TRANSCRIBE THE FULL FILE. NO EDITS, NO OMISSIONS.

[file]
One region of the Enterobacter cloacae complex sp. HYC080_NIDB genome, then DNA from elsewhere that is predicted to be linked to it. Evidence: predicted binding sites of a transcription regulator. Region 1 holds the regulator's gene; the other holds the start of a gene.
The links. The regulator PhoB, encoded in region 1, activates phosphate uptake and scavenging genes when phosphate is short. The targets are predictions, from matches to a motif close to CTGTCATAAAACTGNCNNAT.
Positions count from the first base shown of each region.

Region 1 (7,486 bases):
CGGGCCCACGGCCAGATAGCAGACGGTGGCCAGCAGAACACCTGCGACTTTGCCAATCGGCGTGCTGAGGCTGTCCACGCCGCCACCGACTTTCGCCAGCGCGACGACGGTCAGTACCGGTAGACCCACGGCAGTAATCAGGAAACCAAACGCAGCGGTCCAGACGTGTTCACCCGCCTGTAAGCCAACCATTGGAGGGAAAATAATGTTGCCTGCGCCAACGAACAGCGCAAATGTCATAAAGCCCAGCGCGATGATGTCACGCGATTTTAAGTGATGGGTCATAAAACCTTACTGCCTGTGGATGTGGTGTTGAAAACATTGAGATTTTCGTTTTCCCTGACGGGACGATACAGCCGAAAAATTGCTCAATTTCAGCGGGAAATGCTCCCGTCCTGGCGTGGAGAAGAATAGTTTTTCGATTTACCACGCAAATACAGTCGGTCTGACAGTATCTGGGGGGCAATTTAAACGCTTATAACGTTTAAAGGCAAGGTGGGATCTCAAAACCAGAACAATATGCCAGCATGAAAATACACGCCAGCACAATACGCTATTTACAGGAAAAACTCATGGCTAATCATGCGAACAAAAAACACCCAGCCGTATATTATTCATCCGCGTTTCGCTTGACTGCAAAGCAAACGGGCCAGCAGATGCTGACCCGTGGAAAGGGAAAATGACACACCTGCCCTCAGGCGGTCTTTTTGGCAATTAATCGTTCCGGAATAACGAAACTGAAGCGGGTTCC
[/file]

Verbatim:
One region of the Enterobacter cloacae complex sp. HYC080_NIDB genome, then DNA from elsewhere that is predicted to be linked to it. Evidence: predicted binding sites of a transcription regulator. Region 1 holds the regulator's gene; the other holds the start of a gene.
The links. The regulator PhoB, encoded in region 1, activates phosphate uptake and scavenging genes when phosphate is short. The targets are predictions, from matches to a motif close to CTGTCATAAAACTGNCNNAT.
Positions count from the first base shown of each region.

Region 1 (7,486 bases):
CGGGCCCACGGCCAGATAGCAGACGGTGGCCAGCAGAACACCTGCGACTTTGCCAATCGGCGTGCTGAGGCTGTCCACGCCGCCACCGACTTTCGCCAGCGCGACGACGGTCAGTACCGGTAGACCCACGGCAGTAATCAGGAAACCAAACGCAGCGGTCCAGACGTGTTCACCCGCCTGTAAGCCAACCATTGGAGGGAAAATAATGTTGCCTGCGCCAACGAACAGCGCAAATGTCATAAAGCCCAGCGCGATGATGTCACGCGATTTTAAGTGATGGGTCATAAAACCTTACTGCCTGTGGATGTGGTGTTGAAAACATTGAGATTTTCGTTTTCCCTGACGGGACGATACAGCCGAAAAATTGCTCAATTTCAGCGGGAAATGCTCCCGTCCTGGCGTGGAGAAGAATAGTTTTTCGATTTACCACGCAAATACAGTCGGTCTGACAGTATCTGGGGGGCAATTTAAACGCTTATAACGTTTAAAGGCAAGGTGGGATCTCAAAACCAGAACAATATGCCAGCATGAAAATACACGCCAGCACAATACGCTATTTACAGGAAAAACTCATGGCTAATCATGCGAACAAAAAACACCCAGCCGTATATTATTCATCCGCGTTTCGCTTGACTGCAAAGCAAACGGGCCAGCAGATGCTGACCCGTGGAAAGGGAAAATGACACACCTGCCCTCAGGCGGTCTTTTTGGCAATTAATCGTTCCGGAATAACGAAACTGAAGCGGGTTCC